Ford gets expanded credit, strengthens balance sheet
DETROIT (Reuters) -- Ford Motor Co. announced an expanded and extended revolving credit facility on Thursday, as the automaker tries to bolster its balance sheet and ultimately reach an investment-grade credit rating.
Ford's revolving credit was enlarged to $9.3 billion from $8.9 billion. Of that figure, $9 billion now matures on Nov. 30, 2015, two years later than before. The other $300 million will mature in 2013 as previously planned.
The credit "represents an important source of committed liquidity and financial flexibility for Ford," Ford Treasurer Neil Schloss said. The offer was "significantly oversubscribed" by banks, Schloss said.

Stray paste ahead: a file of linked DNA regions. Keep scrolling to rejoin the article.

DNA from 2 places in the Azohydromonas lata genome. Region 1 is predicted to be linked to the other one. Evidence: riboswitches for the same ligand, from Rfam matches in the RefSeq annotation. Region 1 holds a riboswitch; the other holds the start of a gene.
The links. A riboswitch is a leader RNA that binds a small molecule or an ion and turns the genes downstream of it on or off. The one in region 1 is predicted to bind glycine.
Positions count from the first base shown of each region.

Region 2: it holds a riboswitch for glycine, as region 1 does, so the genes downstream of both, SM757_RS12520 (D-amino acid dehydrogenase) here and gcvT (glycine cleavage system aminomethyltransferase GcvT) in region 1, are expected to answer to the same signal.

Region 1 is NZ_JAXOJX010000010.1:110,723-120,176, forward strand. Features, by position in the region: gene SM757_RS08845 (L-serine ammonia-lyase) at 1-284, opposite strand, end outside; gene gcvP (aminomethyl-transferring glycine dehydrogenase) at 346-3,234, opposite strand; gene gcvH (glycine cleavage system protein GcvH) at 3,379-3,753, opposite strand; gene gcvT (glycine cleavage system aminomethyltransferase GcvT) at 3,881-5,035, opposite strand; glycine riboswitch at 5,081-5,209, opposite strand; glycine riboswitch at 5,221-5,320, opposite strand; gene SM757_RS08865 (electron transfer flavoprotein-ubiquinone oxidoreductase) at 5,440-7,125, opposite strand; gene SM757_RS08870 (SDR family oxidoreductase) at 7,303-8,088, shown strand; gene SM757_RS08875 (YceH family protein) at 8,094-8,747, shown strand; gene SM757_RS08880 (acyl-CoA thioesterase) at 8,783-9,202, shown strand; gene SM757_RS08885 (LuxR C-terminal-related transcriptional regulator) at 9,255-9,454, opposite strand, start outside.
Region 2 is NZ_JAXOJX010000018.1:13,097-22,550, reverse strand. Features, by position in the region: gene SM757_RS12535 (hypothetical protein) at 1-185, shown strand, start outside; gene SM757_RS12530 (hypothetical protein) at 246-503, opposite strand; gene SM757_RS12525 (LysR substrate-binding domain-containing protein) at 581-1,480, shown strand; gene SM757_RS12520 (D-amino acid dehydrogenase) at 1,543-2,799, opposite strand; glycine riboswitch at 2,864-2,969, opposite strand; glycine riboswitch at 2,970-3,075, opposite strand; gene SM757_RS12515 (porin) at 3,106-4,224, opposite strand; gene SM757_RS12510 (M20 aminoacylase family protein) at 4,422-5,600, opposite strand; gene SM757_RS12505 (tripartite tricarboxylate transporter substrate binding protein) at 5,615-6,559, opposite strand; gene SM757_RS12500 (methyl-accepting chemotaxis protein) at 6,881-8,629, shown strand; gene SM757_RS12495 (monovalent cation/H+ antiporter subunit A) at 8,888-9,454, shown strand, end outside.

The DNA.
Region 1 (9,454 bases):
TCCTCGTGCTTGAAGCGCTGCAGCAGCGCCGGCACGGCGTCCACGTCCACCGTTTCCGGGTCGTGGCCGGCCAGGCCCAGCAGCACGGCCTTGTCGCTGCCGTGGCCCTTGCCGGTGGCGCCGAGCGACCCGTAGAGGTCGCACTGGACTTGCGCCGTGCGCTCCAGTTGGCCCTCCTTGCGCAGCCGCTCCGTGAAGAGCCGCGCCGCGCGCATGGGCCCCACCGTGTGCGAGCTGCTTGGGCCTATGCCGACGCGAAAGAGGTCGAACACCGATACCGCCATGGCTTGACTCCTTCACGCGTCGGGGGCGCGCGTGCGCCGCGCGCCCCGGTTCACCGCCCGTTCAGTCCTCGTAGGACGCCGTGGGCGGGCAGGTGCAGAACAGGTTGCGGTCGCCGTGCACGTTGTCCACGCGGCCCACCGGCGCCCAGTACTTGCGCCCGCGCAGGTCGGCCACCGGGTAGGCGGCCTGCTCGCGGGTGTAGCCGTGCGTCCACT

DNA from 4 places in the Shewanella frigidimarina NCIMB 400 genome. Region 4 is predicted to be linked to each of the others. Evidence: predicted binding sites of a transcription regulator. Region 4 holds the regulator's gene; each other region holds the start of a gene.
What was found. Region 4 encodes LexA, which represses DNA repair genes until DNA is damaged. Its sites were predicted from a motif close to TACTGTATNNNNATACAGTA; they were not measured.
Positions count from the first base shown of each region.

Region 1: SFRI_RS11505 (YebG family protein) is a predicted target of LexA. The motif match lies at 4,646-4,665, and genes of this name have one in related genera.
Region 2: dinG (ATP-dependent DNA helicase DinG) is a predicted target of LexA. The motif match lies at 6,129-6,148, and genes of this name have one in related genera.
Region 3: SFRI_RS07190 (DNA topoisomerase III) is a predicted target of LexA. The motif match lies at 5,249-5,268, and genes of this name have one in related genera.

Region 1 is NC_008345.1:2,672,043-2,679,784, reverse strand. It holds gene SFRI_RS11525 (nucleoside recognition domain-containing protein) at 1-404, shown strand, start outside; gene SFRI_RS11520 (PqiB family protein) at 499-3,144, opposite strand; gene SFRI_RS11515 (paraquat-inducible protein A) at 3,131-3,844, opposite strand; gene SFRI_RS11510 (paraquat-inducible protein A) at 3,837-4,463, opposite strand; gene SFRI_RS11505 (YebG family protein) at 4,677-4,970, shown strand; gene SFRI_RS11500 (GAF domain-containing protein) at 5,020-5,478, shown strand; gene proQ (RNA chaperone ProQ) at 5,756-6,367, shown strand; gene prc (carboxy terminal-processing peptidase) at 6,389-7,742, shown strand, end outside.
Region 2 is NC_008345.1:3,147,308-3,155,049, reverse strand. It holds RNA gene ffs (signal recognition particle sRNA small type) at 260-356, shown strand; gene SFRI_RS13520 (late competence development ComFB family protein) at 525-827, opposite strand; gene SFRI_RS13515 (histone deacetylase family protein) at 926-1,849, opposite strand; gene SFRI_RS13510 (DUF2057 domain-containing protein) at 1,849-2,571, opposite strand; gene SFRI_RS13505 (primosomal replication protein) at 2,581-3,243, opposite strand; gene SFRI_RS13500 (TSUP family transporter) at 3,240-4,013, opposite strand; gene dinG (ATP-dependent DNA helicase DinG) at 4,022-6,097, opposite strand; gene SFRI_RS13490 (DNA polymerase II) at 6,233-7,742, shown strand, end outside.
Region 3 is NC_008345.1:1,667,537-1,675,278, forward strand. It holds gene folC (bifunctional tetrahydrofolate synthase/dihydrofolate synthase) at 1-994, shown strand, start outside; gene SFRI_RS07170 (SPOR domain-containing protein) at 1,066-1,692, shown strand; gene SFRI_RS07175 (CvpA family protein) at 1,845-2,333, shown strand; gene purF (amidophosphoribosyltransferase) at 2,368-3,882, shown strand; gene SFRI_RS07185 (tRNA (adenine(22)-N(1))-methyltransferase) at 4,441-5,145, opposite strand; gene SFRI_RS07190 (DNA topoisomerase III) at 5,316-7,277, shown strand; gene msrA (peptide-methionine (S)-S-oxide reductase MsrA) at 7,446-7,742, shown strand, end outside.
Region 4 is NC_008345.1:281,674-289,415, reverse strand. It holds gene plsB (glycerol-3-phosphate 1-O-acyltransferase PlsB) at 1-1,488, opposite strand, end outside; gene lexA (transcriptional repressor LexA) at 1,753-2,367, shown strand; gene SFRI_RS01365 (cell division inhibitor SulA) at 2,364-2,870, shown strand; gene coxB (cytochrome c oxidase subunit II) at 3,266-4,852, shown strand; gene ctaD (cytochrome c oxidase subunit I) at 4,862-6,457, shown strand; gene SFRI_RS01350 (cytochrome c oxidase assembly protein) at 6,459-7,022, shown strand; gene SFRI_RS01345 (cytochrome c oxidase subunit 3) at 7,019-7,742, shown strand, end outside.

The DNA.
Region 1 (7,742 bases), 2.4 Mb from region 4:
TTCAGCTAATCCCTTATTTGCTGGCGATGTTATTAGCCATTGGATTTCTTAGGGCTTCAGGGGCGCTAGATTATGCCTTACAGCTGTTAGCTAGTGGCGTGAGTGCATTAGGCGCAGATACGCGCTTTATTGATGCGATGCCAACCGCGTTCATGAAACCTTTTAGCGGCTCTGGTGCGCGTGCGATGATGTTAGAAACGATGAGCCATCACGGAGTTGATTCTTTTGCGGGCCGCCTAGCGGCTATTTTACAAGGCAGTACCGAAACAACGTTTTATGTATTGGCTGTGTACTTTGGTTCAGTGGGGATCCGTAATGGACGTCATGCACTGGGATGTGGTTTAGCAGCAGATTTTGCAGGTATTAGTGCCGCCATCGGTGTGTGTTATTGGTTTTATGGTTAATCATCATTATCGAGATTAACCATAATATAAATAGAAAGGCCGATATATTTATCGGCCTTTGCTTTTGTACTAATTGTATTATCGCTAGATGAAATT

"This is an insurance policy that you hope you never have to use," Schloss said.
The revolver is a part of the more than $23 billion Ford borrowed in late 2006 to support its turnaround, secured by assets including the Blue Oval logo. Initially, the line of credit was $11.5 billion.
Ford has since repaid nearly all of the $23 billion.
The collateral pledged to lenders under the revolver would be released when Ford attained investment grade ratings from at least two of the three major ratings agencies.
Moody's Investors Service, Standard and Poor's Ratings Service and Fitch Ratings all rate Ford at one notch below investment grade.
Banks participating in the deal understand that this revolving credit would shift to an unsecured facility "in the near future" once Ford reached investment grade, Schloss said.
The company is implementing a "One Ford" plan, to simplify and unify product development and supplies.
In 2011, Ford's U.S. market share was 16.8 percent, behind General Motors Co, which had 19.1 percent.Contact Automotive News